Tag Archives: horse drawings

Run Find Out

sketch of horse and cat

“Run Find Out Meets BackOff Bozo”, mixed media by Kerry McFall

We visited a friend’s pasture in South Carolina over the Thanksgiving Holiday, and I spent a chilly afternoon observing and photographing while the guys messed around with fences.  When we pulled up in the truck, it was thrilling as twelve horses thundered up to us.  “Be careful,” Jim warned us, “They won’t kick you but they will kick each other and you might be in the way.”  Hmm.  They dropped me off and headed down the road.

A sorrel came trotting right up to me.  I learned later from Jim that his name is “Run Find Out!” for obvious reasons.  He nuzzled my shoulder.  Then my coat pockets – got any apples?  We began a little waltz around the trunk of an oak tree as the rest of the herd drifted away to the barn.  I know enough about horses to know that it takes the average horse 30 seconds to recognize a Horse Averse Human (H.A.H.!), and then they begin to plot their mischief.  I am not so much averse as I am… shall we say, cautious.  I’ve wound up in too many ditches and puddles and hedges to be enthusiastic.

A very vocal grey and white tomcat appeared from behind a pile of fenceposts to join our waltz. To my relief, the horse was more interested in the cat than in me, so I left our dance floor and stood back with my camera.  The horse was getting a bit too familiar for the cat’s liking, so the thought bubble here would be, “Back off, Bozo!”  What a brave little cat to challenge such a huge beast! Eventually Run Find Out trotted off to find out how the fence was coming along, and the cat and I both retired to the protection of the pile of fenceposts, where he snooped for mice and I continued to enjoy the sunset and the unhurried pace of the pasture.

Process:  The cat happened by itself pretty much – a couple of lucky strokes with pale blue watercolor and bingo – grey cat!  I proved to myself once again with the horse that Nature Sketch 130 lb. sketchbooks can’t handle all the layers of paint and pencil that I want.  The background, representing leaves on winter grass, was a few blotches of pale brown watercolor , let dry, china marker blades of grass in random patterns, then green watercolor blades made with the nearly-dry bristles of a square brush.  Kinda looks snowy!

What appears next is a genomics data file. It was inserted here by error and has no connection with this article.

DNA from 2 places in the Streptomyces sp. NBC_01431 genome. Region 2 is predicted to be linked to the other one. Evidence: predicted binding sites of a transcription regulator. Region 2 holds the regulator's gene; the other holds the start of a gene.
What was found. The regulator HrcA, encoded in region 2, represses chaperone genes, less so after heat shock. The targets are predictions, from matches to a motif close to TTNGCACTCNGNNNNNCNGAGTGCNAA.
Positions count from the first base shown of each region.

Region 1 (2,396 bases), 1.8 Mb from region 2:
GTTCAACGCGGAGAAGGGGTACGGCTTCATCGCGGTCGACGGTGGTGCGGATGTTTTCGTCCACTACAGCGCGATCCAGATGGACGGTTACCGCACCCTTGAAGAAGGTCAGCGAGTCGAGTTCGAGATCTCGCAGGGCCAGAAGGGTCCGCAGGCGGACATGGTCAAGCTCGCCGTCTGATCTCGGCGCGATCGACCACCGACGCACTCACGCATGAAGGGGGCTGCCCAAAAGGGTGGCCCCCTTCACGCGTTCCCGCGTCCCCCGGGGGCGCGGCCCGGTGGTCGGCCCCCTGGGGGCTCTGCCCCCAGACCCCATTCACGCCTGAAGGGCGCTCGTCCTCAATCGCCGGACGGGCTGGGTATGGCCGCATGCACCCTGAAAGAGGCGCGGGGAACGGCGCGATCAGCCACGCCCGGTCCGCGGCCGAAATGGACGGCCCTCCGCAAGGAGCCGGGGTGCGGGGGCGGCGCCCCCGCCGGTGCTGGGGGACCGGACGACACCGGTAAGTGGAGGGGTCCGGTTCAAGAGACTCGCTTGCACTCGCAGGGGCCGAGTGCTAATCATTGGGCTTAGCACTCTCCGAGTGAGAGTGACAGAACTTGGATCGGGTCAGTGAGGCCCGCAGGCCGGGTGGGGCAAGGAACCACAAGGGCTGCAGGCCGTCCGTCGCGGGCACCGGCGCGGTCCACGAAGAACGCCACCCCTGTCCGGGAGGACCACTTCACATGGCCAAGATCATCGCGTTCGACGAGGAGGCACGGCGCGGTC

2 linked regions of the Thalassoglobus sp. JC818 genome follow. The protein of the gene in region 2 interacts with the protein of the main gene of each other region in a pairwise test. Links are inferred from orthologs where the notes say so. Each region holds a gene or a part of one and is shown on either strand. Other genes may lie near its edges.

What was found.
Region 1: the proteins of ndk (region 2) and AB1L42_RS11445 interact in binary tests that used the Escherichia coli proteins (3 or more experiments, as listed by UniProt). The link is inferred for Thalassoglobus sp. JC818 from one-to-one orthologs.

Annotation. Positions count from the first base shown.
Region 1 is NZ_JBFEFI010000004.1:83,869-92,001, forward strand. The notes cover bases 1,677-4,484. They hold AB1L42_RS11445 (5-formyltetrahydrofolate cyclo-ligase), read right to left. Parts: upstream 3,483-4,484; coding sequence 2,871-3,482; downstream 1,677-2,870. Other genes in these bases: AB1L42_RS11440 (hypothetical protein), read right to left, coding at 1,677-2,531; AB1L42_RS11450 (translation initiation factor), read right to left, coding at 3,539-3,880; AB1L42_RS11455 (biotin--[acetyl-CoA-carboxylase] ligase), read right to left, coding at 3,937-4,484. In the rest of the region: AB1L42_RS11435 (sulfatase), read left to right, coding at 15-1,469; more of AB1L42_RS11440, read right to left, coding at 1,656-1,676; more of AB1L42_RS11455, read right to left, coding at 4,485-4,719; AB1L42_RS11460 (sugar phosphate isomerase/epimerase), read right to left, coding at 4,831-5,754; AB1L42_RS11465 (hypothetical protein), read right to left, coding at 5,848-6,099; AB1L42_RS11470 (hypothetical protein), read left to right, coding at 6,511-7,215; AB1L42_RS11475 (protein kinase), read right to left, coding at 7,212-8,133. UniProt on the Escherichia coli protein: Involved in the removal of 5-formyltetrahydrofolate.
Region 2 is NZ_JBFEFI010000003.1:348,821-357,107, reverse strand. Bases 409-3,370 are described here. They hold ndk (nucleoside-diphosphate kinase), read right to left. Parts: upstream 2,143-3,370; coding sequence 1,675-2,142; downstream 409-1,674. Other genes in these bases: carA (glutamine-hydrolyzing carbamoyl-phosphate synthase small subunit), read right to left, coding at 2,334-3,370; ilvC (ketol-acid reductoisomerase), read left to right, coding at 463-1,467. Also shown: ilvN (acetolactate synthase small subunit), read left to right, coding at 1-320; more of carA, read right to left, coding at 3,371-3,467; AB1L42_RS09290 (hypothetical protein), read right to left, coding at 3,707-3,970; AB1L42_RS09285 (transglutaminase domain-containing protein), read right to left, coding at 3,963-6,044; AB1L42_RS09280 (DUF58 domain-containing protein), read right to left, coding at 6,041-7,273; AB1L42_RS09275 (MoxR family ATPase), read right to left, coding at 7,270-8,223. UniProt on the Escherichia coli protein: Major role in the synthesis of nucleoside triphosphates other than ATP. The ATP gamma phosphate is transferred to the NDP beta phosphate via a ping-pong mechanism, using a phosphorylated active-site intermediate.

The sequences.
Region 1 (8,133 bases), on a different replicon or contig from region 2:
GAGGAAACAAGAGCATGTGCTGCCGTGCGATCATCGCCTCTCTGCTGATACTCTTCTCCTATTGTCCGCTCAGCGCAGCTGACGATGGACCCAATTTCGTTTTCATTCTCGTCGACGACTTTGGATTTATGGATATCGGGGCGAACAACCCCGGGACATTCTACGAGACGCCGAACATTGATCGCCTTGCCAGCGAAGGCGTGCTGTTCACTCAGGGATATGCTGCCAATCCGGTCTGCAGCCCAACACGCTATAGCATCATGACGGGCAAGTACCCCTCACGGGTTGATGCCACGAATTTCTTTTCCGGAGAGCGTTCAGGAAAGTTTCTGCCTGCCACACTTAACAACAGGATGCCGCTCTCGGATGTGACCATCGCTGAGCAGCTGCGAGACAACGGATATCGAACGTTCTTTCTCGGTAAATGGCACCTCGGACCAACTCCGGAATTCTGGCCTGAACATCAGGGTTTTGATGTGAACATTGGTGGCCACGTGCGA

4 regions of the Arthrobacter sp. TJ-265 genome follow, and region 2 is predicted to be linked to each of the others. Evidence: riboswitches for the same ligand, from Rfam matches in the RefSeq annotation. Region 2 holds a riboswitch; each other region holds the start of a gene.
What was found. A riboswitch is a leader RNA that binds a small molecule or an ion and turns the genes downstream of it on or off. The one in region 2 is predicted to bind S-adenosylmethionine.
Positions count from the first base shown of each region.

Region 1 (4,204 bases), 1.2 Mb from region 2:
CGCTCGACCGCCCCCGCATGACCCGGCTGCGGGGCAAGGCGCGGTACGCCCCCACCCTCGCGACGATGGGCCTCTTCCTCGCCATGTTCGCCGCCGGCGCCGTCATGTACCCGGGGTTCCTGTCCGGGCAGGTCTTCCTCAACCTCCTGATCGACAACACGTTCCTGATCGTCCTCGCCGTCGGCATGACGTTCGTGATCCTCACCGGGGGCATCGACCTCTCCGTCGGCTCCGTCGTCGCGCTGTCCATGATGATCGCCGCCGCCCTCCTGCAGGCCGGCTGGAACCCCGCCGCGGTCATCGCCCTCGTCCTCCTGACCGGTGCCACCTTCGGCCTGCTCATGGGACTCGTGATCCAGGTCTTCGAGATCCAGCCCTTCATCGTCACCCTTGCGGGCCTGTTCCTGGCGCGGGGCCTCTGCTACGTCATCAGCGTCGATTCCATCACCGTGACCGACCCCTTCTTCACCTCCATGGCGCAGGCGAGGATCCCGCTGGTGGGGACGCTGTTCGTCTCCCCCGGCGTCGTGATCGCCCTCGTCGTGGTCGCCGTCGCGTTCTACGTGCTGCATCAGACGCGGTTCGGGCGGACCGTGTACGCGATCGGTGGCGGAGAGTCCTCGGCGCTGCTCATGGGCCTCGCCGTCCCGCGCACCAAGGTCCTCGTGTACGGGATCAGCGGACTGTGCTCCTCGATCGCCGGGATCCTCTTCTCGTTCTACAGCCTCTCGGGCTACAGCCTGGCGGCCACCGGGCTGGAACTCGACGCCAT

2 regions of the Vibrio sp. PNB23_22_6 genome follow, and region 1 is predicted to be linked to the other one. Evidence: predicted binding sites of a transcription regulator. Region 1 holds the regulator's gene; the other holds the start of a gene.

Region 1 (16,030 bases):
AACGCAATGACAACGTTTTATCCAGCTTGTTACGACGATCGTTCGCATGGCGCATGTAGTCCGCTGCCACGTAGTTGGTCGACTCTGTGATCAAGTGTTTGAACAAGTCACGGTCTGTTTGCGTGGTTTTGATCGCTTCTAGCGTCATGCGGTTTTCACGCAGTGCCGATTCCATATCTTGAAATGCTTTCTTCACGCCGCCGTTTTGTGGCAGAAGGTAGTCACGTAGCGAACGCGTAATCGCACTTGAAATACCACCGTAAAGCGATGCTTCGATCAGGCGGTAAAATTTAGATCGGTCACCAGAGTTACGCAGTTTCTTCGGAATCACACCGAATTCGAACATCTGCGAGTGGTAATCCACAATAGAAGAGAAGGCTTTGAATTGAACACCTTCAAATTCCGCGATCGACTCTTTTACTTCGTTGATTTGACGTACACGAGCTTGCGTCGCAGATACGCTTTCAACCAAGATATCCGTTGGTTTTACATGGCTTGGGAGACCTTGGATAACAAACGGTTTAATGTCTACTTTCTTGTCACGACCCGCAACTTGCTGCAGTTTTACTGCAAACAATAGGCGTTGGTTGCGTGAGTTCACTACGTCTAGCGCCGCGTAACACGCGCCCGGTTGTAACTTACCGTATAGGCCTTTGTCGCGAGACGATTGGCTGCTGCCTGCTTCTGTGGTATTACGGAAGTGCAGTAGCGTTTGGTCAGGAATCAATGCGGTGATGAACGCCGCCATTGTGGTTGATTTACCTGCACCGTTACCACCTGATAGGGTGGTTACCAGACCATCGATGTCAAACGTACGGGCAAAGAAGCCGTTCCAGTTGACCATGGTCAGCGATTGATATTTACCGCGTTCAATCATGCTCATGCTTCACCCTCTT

Elkhorn’s Spotted Pony

Appaloosa pony

"Nike, Two-Year-Old Appaloosa", mixed media by Kerry McFall

The first horse I ever sat upon was Tony, my grandfather’s  cranky old pony, and none of the three of us was sorry when the “ride” was over.  The next horse, attempted on a 6th-grade dare, was an unnamed booger on a Klamath Falls ranch, who slammed on the brakes at the irrigation ditch, sending me on alone into the alfalfa field.  The third and final attempt was aboard “Smackwater Jack” somewhere near Atlanta, Georgia.   When Jack smacked the water with his hoof, it meant he was going to roll over in the creek… thus ended a short-lived career as a horsewoman.  As a result, I never did ask for a pony for my birthday.  I never drew endless sketches of horses, or went neighing and galloping around the playground like so many of my girl friends.  In college, I did develop a liking for cowboys – well, bull riders really, but I digress… cowboys aside, I have recently developed an appreciation for what graceful creatures horses are.  I’d like to start some of those horse drawings now that I skipped before, if you please!

Our trip to Elkhorn Valley last week wasn’t quite what I had hoped, given that I was sick with a rotten cold/flu, but that gave me a good excuse for just hanging around at the Elkhorn Valley Inn B&B, relaxing, coughing, and sketching.  The unexpected bonus was Nike, this two-year-old Appaloosa pony in the pasture beside the pergola.  She was a decent model, even though she didn’t hold poses for longer than it took to pull up the next thistle or whatever prickly things she kept eating.  She’s never been ridden yet, so she didn’t give me that knowing look that horses usually do… “So, Sucker, wanna have another go?”  She was just happy for company, especially since she couldn’t reach the blueberry bushes on my side of the fence.  Her destiny is to be a trail horse starting next summer, taking riders up into the glorious old growth timber of Opal Creek and neighboring forest lands – not a bad way to live, if you’re a horse.  But with a name like Nike, it does seem a bit mundane.